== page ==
Best Practices for the Second life Builder Part 2 -textures

Oh Finally, Our Linden Gods have answered our  cries! There is now a Building 101 wiki for Second Life.

None-the-less I give you my guide to texture creation for the virtual world.

This guide will  help the Second Life builders.

However, most of the best practices apply to all virtual creation.
No matter if you are creating textures for gaming, graphics for websites, or even photos for your blog, these guidelines will help you  create  faster loading graphics no matter what you are creating.

Of course we all want best quality, but performance matters too.

Your images are streaming to someone else’s computer over the internet. If it does not load fast, they leave your website, blog, or are unable to play your game.

You have about 5 seconds to make an impression…and that’s stretching  it.


If your graphics or textures do not load… they toss away your item, or even leave your Sim. Who cares how pretty it could be, if the average user can not see it !

Basic guide for all texture creation in Second Life.


TEXTURES CAUSE LAG for you & your Sim! It’s not only scripts but texture load too!

Build smart, fast loading creations, and watch your visitors AND customers  RETURN.

Test Your Textures:

  • Test your graphics on MEDIUM. Just because you can run on “ULTRA” does not mean your customers can. The average Second Life resident can not run above medium setting, and many more run on low.
  • Clear your cache. If you are testing how well your textures load always clear your cache to have a true representation of load time.
  • Leave the LOD alone! Changing  your LOD from standard to 4 + just so that sculpts appear higher rez is great for YOU but is not a true representation of how your  creations appears to  other residents. Always test on the default, as many new users will not know to change  their LOD in the debug menu. Heck they probably have no clue what the develop or advanced menus even are.
  • Max size is 1024×1024 but you should avoid this in almost all cases.
  • a 256 x256 or 512×512 with a sharpen filter, will give you same effect as a 1024×1024 and its ¼  or ⅛  the  file size!

File/texture types used in Second Life. 

File types

  • .tga (32 bit alpha) or (24 bit opaque )
      • 32 bit have a 4th channel for alpha, where as the 24 bit do not contain alpha or transparencies.
      • The best choice! They have 0 compression prior to upload, giving you crisp image quality with low graphics burden on your customers.
  • .png (24 bit alpha)
    • smaller bit alpha files. If you use a .png file type as a solid texture, it will still flicker in world when  against a transparency texture. we call this double transparency, where one texture disappears when near another. Best for simple transparencies and a wysiwyg outcome unlike a 32 bit .tga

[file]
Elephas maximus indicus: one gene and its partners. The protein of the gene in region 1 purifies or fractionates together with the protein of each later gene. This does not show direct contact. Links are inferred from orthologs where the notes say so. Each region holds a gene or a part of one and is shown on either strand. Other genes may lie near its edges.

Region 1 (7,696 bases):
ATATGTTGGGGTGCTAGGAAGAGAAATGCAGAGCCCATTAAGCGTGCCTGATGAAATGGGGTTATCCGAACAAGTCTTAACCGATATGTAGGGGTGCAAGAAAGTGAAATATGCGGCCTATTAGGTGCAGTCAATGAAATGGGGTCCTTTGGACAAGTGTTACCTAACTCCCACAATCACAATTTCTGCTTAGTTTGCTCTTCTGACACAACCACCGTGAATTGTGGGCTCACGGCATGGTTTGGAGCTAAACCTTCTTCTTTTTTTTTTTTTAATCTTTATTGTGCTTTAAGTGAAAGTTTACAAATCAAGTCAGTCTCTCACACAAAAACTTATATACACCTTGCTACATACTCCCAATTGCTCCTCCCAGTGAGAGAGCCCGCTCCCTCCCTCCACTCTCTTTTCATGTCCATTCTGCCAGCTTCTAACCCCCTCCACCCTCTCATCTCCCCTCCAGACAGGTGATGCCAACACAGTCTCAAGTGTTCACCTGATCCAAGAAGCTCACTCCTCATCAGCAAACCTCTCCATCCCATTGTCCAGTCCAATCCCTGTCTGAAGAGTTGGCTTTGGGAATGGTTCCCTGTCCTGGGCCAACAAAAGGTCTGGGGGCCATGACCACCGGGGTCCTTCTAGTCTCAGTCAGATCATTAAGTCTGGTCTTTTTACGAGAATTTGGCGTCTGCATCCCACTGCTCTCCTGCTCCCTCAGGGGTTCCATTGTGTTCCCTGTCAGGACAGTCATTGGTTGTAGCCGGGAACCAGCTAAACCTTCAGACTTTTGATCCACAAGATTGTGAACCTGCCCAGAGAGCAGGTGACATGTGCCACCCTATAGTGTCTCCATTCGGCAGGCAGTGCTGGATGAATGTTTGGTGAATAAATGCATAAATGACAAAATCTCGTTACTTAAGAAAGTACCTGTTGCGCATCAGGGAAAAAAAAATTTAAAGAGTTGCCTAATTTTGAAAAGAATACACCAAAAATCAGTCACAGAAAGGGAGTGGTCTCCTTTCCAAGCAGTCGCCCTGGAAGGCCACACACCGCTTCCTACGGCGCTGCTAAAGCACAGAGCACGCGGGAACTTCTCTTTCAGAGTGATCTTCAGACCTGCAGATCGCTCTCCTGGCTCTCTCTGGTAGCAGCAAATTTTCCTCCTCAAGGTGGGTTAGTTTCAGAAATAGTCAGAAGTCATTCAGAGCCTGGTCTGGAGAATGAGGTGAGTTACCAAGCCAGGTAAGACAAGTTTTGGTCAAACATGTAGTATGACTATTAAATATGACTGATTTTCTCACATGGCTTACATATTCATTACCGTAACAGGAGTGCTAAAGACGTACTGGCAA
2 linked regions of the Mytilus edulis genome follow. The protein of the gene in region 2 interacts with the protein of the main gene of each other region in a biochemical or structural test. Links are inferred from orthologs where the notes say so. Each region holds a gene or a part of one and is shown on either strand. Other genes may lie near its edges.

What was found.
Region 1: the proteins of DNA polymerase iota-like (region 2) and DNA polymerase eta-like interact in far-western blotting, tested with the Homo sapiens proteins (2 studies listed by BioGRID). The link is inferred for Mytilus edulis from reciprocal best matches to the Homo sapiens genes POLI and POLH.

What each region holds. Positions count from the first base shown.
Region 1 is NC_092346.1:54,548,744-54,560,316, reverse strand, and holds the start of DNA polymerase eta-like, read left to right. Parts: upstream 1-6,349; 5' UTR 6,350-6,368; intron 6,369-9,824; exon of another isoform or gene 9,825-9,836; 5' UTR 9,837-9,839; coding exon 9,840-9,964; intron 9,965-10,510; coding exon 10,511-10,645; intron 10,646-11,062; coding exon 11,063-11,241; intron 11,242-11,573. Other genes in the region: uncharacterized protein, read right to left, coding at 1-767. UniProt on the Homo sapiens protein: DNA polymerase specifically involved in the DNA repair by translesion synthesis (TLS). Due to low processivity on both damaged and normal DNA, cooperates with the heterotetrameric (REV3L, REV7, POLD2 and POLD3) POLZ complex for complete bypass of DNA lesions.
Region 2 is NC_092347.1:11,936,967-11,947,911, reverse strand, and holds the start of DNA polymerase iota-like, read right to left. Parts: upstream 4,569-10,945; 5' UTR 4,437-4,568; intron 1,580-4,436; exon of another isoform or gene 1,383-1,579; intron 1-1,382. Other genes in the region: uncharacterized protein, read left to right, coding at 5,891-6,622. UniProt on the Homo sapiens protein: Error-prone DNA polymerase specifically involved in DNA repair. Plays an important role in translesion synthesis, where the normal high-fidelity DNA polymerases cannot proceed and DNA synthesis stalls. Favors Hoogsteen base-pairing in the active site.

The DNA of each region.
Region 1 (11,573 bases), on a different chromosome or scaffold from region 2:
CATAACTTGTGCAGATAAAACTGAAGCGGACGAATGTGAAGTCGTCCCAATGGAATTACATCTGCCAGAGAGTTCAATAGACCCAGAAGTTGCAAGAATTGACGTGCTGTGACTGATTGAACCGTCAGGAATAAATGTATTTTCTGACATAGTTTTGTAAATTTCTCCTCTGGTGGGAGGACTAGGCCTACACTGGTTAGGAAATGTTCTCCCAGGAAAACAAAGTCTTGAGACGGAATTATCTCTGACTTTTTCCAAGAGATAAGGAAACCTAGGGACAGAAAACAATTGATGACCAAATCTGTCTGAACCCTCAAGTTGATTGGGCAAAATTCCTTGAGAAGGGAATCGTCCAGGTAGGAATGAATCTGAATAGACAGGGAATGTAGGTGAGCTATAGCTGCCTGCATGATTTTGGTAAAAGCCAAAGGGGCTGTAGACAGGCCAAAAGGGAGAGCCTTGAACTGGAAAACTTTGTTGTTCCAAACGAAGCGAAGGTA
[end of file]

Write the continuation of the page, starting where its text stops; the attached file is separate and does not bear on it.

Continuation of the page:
• .bmp
    • Outdated and large file format.
  • .jpg .jpeg
    • Second Life already compresses all images and since both  .jpg and .jpeg are compressed already, the quality will drop too. That being said, I do use these quite often, the trick is to save these files at max quality, in your prefered graphics program.

Texture types

  • Sculpt maps: no sculpt map should ever be more than 64x64pixelsortheproportionalequivalent in case of oblongs.
        • 64×64
        • 32 x 128
        • 16 x 256
        • 8 x 512

    BIGGER IS NOT BETTER your sculpted creations  will be big balls to everyone who has not previously cached the object and the bigger these files the longer they see these awful balls. You get no added quality to your sculpt maps.


  • Tileable textures: IT”S TILEABLE.
    • Which means you can  tile it as many times as you want so it does not need be big.
    • 128×128 is all you need or be a rebel and even go smaller! but be sure to check the lossless compression on upload, to avoid  further compression of you already tiny file.

When to Go big

  • Skins are  the one place I can see you needing to use a 1024×1024 texture.
  • complex mesh creation  with a single face or even repeated on all 8 allowable faces.


  • Weigh your options and file sizes to see which is best. In rare cases it is better to load 1 1024×1024 texture, in luo of 8 512×512 textures. Do your math, test it, and see which is more effective.


  • cover an object with 8 , 1024 x1024 textures! It will never load fast enough, and it will tax out the user graphics reserve on their video card making it so they can not load ANYTHING once that graphics threshold is crossed.

IN conclusion: 

The smaller the file the faster it loads for the other residents. Always shoot for the  balance between quality and size, test and re-test


Wyndavere's in Second Life

Wyndavere’s in Second Life Graphics Credit : ME 🙂


If you have  comments or questions post them in the comment field below or better yet!, Stop by Wyndavere’s  in-world!. Lets work together to make Second Life a little less laggy, more beautiful, and an enjoyable place for you, and your customers to live in!






About Wynd Ling

Creative Designer & Teacher of Virtual worlds and program use, DiY home improvement projects with an emphasis on green design, recycling/reuse projects, and designer minds with a focus on wellness and confidence. My Google Profile
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